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Taylor Swift’s Eras Tour Could Give UK Economy $1.2 Billion Boost (Barclays)

Taylor Swift performs during the Eras Tour at the National Stadium in Singapore on March 2, 2024.

Ashok Kumar | Getty Images Entertainment | Getty Images

Taylor Swift’s Eras tour is expected to bring £997 million ($1.2 billion) to the British economy, according to Barclays, which predicts fans will spend an average of £848 to see the singer.

Data from the British bank, published on Wednesday, showed that Eras Tour ticket holders would have to pay more than 12 times the average cost of a night out in the UK (£67) and more than double that spent on attend a UK based party. wedding (£398).

The Barclays ‘Swifttonomics’ report shows that the average amount spent on an Eras Tour ticket is £206. Other expected costs include £121 for accommodation, £111 for travel and £56 for clothes to wear to the concert.

The bank also expects ticket holders to spend an average of £79 on official merchandise during the UK leg of the Eras Tour, which begins in June. This is on top of £59 for a pre-concert meal and a further £216 on other charges, including drinks and vinyl records.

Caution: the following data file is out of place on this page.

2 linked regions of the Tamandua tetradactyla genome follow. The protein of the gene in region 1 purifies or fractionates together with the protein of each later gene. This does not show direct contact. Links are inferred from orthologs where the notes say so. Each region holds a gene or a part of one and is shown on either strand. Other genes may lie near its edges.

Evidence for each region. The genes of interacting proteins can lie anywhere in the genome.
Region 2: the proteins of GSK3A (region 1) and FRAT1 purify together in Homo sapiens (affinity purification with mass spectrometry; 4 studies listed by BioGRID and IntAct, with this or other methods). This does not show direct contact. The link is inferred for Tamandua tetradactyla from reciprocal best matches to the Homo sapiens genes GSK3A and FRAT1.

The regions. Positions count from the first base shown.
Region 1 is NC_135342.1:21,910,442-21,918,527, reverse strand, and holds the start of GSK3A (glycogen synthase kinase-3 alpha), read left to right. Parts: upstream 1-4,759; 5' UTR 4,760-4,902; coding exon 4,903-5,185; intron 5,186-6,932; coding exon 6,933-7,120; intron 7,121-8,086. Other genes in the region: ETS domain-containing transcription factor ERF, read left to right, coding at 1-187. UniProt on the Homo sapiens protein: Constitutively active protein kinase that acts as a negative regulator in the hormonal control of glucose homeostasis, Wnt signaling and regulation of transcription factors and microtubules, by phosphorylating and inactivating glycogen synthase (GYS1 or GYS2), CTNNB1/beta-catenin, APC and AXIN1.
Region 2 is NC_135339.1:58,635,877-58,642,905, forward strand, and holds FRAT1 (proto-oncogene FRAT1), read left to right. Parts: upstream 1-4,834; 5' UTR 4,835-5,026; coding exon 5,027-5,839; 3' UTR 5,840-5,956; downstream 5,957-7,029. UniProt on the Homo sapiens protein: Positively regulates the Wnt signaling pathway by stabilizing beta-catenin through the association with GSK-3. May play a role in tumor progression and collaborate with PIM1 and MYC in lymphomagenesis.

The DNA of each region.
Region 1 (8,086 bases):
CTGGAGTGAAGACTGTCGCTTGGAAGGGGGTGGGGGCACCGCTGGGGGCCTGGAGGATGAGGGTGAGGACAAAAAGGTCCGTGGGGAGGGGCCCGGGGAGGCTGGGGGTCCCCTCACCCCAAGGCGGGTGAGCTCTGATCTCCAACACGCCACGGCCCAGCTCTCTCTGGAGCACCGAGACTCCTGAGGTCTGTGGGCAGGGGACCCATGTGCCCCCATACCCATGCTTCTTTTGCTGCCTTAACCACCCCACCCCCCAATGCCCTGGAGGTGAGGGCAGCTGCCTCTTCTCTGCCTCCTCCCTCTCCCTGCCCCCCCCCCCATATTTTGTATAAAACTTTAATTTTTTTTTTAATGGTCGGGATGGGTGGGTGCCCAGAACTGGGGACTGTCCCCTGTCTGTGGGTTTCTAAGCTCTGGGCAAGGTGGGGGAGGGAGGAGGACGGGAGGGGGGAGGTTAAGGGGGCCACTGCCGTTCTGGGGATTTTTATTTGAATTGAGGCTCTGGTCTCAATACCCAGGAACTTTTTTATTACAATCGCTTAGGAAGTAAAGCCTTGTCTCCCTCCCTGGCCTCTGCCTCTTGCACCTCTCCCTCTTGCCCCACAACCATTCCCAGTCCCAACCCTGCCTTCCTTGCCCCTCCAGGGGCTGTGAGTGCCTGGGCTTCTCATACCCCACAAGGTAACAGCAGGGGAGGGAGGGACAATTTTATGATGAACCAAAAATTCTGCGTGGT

Based on this total spend of £848 by almost 1.2 million ticket holders, over 15 nights across four stadiums, Barclays predicted the tour would gross £997 million.

“When it comes to cultural icons like Taylor Swift – as we saw with Elvis and Beatlemania in the 50s and 60s – fans have such a strong connection to the artist and to the rest of the fandom that the desire to spend becomes even more powerful,” said Peter Brooks, chief behavioral scientist at Barclays.

“Swiftonomics” is a term used to describe the musician’s economic influence, as fans flock to her concerts around the world, spending big in the process.

The economic impact of touring by superstar musicians, including Swift, Beyoncé and Bruce Springsteen, has been seen more widely as a trend of late.

For example, Filip Andersson, a researcher at Danske Bank, told CNBC Make It that the first stop of Beyoncé’s tour in Stockholm, Sweden, had a “clear” impact on inflation in the country.

— CNBC’s Sophie Kiderlin contributed reporting.


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